Yesterday while I was still in my pajamas at 12:09 in the afternoon (and perpetuating the myth that all unemployed people spend all day working without getting dressed) my phone chirped at me with a text message from my mom.
“You didn’t eat lunch yet did you?”
“I just stopped at Great Harvest Bread and bought rolls and pepperoni bread.”
And at that moment time stopped, the heavens parted, and the sweet voices of angels floated down into my ears. “Kate! Pepperoni bread is on its way!” Okay, that’s exaggerating. In reality I salivated a little, made no effort to shower, and continued typing up the blog post I was working on. But I was excited!
Seeing as I can no longer prance around the streets of London and pretend like I’m living the high life of a world-traveling musician, I’ve begun making myself appreciate the little things that are really great about being home. And one of those things, you guessed it, happens to be pepperoni bread.
When I was really little of going to Labriola’s Italian market every time we went to visit my Nunnie in Pittsburgh. (Sidenote: If you know nothing about Pittsburgh outside of the Steelers and the funky accent, let me be the first to inform you that Iron City is FULL of Italian Americans.) We almost never missed going when we visited, and would often make the trip even though we had just finished the 4½ hour drive to get there.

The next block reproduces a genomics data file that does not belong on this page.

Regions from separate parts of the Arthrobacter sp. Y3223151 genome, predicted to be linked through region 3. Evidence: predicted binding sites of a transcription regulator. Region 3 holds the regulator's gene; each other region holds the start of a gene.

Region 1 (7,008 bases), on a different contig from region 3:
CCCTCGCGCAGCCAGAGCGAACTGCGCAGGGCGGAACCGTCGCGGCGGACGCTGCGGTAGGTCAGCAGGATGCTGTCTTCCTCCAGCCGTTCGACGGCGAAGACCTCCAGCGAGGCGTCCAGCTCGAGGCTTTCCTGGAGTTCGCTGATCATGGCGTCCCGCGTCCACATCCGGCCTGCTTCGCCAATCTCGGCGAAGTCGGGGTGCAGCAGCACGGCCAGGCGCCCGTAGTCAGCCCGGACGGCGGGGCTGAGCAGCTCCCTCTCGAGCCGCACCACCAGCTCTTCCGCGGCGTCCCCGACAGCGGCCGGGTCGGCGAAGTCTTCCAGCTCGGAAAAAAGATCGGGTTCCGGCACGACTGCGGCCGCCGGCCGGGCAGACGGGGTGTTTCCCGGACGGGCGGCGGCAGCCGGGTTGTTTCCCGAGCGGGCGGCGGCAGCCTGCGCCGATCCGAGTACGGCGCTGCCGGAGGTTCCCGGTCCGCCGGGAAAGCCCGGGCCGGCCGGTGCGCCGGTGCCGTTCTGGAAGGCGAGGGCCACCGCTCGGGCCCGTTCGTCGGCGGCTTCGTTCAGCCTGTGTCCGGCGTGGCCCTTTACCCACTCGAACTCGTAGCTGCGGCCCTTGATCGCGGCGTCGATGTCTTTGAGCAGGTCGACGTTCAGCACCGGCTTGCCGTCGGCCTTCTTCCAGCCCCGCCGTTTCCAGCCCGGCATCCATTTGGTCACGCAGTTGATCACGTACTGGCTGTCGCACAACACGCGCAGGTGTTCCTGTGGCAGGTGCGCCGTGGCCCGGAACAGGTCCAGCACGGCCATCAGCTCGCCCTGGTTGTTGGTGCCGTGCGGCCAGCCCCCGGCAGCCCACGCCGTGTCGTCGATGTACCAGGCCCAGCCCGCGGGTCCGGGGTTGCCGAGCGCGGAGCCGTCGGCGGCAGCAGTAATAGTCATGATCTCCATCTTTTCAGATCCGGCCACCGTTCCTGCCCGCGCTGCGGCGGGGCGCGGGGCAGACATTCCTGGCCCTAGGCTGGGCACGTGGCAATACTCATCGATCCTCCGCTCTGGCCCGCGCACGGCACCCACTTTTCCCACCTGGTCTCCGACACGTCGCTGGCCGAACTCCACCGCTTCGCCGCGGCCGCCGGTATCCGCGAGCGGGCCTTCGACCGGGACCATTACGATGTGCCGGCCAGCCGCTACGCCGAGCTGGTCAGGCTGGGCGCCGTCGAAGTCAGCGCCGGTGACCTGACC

Labriola’s had a really unique smell, not a bad smell, just a special one that was a combination of cardboard boxes and fresh bread. It wasn’t a big store; there were maybe 10 little aisles to the whole thing, but I had two favorite aisles in particular. The first, all the way on the right side, was the aisle with all the pasta. In my 7-year-old eyes they really had everything under the sun, from the ubiquitous farfalle to Colavita soup shells. The second aisle, closer to the door, was the one with all the picked stuff: anchovies and olives with pimento, peppers and pickles and calamari, and other things that just looked cool and weird in the jar. I was fascinated.
Anyway, none of this was really that much reason for me to want to tag along, because inevitably I would stare at the jars for a minute and then get bored. The real reason was that there was something special that only Labriola’s could make: fresh, warm pepperoni bread. We would also buy thin sliced salami and prosciutto for lunch, and fresh bread for dinner, but that all paled in comparison. The smell and feel of fresh pepperoni bread was king.
The smell makes me think of my childhood. I’m transported back to Pittsburgh, to Labriola’s, to my Nunnie’s tiny kitchen, watching old soaps playing on the black and white TV on her counter, listening to her talk in heavy Pittsburghese while cooking homemade pasta sauce. I didn’t always have the most fond memories of her house, especially as I got older, but the pepperoni bread is still one good recurring memory that remains untainted.
I couldn’t find real pepperoni bread in London, but I’m sure glad I can find it here. It’s a little reminder that there are special things here that just can’t be found elsewhere.